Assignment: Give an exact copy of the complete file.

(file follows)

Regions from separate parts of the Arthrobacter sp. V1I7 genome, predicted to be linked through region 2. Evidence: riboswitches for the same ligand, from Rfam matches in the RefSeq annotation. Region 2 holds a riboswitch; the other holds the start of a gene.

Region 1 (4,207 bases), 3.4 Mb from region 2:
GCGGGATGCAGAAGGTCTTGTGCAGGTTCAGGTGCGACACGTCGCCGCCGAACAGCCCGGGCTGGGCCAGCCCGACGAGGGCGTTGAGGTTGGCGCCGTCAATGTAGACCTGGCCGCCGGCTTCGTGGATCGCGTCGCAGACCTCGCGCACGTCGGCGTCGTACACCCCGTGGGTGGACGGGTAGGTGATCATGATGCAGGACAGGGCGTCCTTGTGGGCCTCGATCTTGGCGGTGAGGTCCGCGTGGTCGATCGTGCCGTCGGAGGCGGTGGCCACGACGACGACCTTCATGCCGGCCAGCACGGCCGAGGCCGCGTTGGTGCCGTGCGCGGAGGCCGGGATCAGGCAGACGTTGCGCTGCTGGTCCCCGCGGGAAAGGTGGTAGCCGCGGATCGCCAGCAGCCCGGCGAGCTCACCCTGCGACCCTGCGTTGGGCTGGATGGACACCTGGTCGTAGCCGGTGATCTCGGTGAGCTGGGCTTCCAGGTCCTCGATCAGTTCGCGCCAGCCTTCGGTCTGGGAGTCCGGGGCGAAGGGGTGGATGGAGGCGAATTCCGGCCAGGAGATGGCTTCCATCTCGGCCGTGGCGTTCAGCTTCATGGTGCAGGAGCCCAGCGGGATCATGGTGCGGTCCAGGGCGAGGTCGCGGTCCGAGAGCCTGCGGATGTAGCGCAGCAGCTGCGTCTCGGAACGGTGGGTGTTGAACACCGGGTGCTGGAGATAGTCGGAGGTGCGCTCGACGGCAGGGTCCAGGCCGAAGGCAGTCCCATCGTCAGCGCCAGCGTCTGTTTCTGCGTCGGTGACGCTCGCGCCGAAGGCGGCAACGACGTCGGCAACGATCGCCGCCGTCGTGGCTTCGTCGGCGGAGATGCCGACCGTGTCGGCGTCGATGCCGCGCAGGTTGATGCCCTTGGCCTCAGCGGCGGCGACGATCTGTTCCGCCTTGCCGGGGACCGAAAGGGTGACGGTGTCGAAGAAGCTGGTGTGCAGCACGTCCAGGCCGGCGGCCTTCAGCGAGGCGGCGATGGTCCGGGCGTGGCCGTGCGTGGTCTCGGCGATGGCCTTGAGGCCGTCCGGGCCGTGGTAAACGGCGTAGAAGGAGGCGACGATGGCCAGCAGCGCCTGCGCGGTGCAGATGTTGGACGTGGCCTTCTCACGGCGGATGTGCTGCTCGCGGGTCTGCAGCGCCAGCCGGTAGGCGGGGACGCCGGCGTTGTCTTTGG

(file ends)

Regions from separate parts of the Arthrobacter sp. V1I7 genome, predicted to be linked through region 2. Evidence: riboswitches for the same ligand, from Rfam matches in the RefSeq annotation. Region 2 holds a riboswitch; the other holds the start of a gene.

Region 1 (4,207 bases), 3.4 Mb from region 2:
GCGGGATGCAGAAGGTCTTGTGCAGGTTCAGGTGCGACACGTCGCCGCCGAACAGCCCGGGCTGGGCCAGCCCGACGAGGGCGTTGAGGTTGGCGCCGTCAATGTAGACCTGGCCGCCGGCTTCGTGGATCGCGTCGCAGACCTCGCGCACGTCGGCGTCGTACACCCCGTGGGTGGACGGGTAGGTGATCATGATGCAGGACAGGGCGTCCTTGTGGGCCTCGATCTTGGCGGTGAGGTCCGCGTGGTCGATCGTGCCGTCGGAGGCGGTGGCCACGACGACGACCTTCATGCCGGCCAGCACGGCCGAGGCCGCGTTGGTGCCGTGCGCGGAGGCCGGGATCAGGCAGACGTTGCGCTGCTGGTCCCCGCGGGAAAGGTGGTAGCCGCGGATCGCCAGCAGCCCGGCGAGCTCACCCTGCGACCCTGCGTTGGGCTGGATGGACACCTGGTCGTAGCCGGTGATCTCGGTGAGCTGGGCTTCCAGGTCCTCGATCAGTTCGCGCCAGCCTTCGGTCTGGGAGTCCGGGGCGAAGGGGTGGATGGAGGCGAATTCCGGCCAGGAGATGGCTTCCATCTCGGCCGTGGCGTTCAGCTTCATGGTGCAGGAGCCCAGCGGGATCATGGTGCGGTCCAGGGCGAGGTCGCGGTCCGAGAGCCTGCGGATGTAGCGCAGCAGCTGCGTCTCGGAACGGTGGGTGTTGAACACCGGGTGCTGGAGATAGTCGGAGGTGCGCTCGACGGCAGGGTCCAGGCCGAAGGCAGTCCCATCGTCAGCGCCAGCGTCTGTTTCTGCGTCGGTGACGCTCGCGCCGAAGGCGGCAACGACGTCGGCAACGATCGCCGCCGTCGTGGCTTCGTCGGCGGAGATGCCGACCGTGTCGGCGTCGATGCCGCGCAGGTTGATGCCCTTGGCCTCAGCGGCGGCGACGATCTGTTCCGCCTTGCCGGGGACCGAAAGGGTGACGGTGTCGAAGAAGCTGGTGTGCAGCACGTCCAGGCCGGCGGCCTTCAGCGAGGCGGCGATGGTCCGGGCGTGGCCGTGCGTGGTCTCGGCGATGGCCTTGAGGCCGTCCGGGCCGTGGTAAACGGCGTAGAAGGAGGCGACGATGGCCAGCAGCGCCTGCGCGGTGCAGATGTTGGACGTGGCCTTCTCACGGCGGATGTGCTGCTCGCGGGTCTGCAGCGCCAGCCGGTAGGCGGGGACGCCGGCGTTGTCTTTGG